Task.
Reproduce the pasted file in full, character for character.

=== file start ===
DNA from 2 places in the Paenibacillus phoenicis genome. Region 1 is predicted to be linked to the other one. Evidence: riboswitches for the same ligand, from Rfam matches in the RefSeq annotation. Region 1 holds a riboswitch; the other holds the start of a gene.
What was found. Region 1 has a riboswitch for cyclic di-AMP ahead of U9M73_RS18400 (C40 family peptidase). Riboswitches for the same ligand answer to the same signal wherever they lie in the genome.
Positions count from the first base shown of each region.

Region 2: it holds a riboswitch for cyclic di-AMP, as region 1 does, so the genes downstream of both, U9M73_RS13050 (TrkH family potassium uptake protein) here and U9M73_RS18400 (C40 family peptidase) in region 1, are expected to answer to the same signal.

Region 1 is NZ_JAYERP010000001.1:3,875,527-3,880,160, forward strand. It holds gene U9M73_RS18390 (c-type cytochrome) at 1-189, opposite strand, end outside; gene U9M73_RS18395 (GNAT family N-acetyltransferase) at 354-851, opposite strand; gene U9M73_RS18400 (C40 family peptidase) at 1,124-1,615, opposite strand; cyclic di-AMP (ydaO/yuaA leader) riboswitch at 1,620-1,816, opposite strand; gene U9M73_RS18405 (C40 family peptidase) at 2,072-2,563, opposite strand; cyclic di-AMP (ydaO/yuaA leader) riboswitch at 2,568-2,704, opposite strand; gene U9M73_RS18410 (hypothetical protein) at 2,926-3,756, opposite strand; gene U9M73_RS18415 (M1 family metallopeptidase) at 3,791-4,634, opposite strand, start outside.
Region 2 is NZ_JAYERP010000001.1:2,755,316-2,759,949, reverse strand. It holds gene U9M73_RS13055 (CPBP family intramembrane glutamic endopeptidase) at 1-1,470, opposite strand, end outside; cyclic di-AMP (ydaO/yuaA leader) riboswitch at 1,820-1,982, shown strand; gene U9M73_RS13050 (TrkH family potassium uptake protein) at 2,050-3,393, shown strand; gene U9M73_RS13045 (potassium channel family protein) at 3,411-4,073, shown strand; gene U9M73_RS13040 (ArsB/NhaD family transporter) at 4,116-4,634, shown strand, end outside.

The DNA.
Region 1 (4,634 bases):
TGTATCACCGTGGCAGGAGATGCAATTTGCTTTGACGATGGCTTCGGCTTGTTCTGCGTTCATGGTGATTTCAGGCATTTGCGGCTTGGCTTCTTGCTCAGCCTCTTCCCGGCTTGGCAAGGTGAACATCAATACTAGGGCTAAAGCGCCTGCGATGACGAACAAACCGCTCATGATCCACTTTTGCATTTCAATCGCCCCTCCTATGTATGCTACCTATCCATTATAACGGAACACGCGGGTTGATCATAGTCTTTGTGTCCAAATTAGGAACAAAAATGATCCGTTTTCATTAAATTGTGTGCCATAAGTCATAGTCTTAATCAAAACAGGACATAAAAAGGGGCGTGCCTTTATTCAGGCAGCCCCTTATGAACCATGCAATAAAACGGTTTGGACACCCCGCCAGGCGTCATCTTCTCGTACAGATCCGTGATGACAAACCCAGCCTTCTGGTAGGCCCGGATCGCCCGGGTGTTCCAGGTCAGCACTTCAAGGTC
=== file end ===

DNA from 2 places in the Paenibacillus phoenicis genome. Region 1 is predicted to be linked to the other one. Evidence: riboswitches for the same ligand, from Rfam matches in the RefSeq annotation. Region 1 holds a riboswitch; the other holds the start of a gene.
What was found. Region 1 has a riboswitch for cyclic di-AMP ahead of U9M73_RS18400 (C40 family peptidase). Riboswitches for the same ligand answer to the same signal wherever they lie in the genome.
Positions count from the first base shown of each region.

Region 2: it holds a riboswitch for cyclic di-AMP, as region 1 does, so the genes downstream of both, U9M73_RS13050 (TrkH family potassium uptake protein) here and U9M73_RS18400 (C40 family peptidase) in region 1, are expected to answer to the same signal.

Region 1 is NZ_JAYERP010000001.1:3,875,527-3,880,160, forward strand. It holds gene U9M73_RS18390 (c-type cytochrome) at 1-189, opposite strand, end outside; gene U9M73_RS18395 (GNAT family N-acetyltransferase) at 354-851, opposite strand; gene U9M73_RS18400 (C40 family peptidase) at 1,124-1,615, opposite strand; cyclic di-AMP (ydaO/yuaA leader) riboswitch at 1,620-1,816, opposite strand; gene U9M73_RS18405 (C40 family peptidase) at 2,072-2,563, opposite strand; cyclic di-AMP (ydaO/yuaA leader) riboswitch at 2,568-2,704, opposite strand; gene U9M73_RS18410 (hypothetical protein) at 2,926-3,756, opposite strand; gene U9M73_RS18415 (M1 family metallopeptidase) at 3,791-4,634, opposite strand, start outside.
Region 2 is NZ_JAYERP010000001.1:2,755,316-2,759,949, reverse strand. It holds gene U9M73_RS13055 (CPBP family intramembrane glutamic endopeptidase) at 1-1,470, opposite strand, end outside; cyclic di-AMP (ydaO/yuaA leader) riboswitch at 1,820-1,982, shown strand; gene U9M73_RS13050 (TrkH family potassium uptake protein) at 2,050-3,393, shown strand; gene U9M73_RS13045 (potassium channel family protein) at 3,411-4,073, shown strand; gene U9M73_RS13040 (ArsB/NhaD family transporter) at 4,116-4,634, shown strand, end outside.

The DNA.
Region 1 (4,634 bases):
TGTATCACCGTGGCAGGAGATGCAATTTGCTTTGACGATGGCTTCGGCTTGTTCTGCGTTCATGGTGATTTCAGGCATTTGCGGCTTGGCTTCTTGCTCAGCCTCTTCCCGGCTTGGCAAGGTGAACATCAATACTAGGGCTAAAGCGCCTGCGATGACGAACAAACCGCTCATGATCCACTTTTGCATTTCAATCGCCCCTCCTATGTATGCTACCTATCCATTATAACGGAACACGCGGGTTGATCATAGTCTTTGTGTCCAAATTAGGAACAAAAATGATCCGTTTTCATTAAATTGTGTGCCATAAGTCATAGTCTTAATCAAAACAGGACATAAAAAGGGGCGTGCCTTTATTCAGGCAGCCCCTTATGAACCATGCAATAAAACGGTTTGGACACCCCGCCAGGCGTCATCTTCTCGTACAGATCCGTGATGACAAACCCAGCCTTCTGGTAGGCCCGGATCGCCCGGGTGTTCCAGGTCAGCACTTCAAGGTC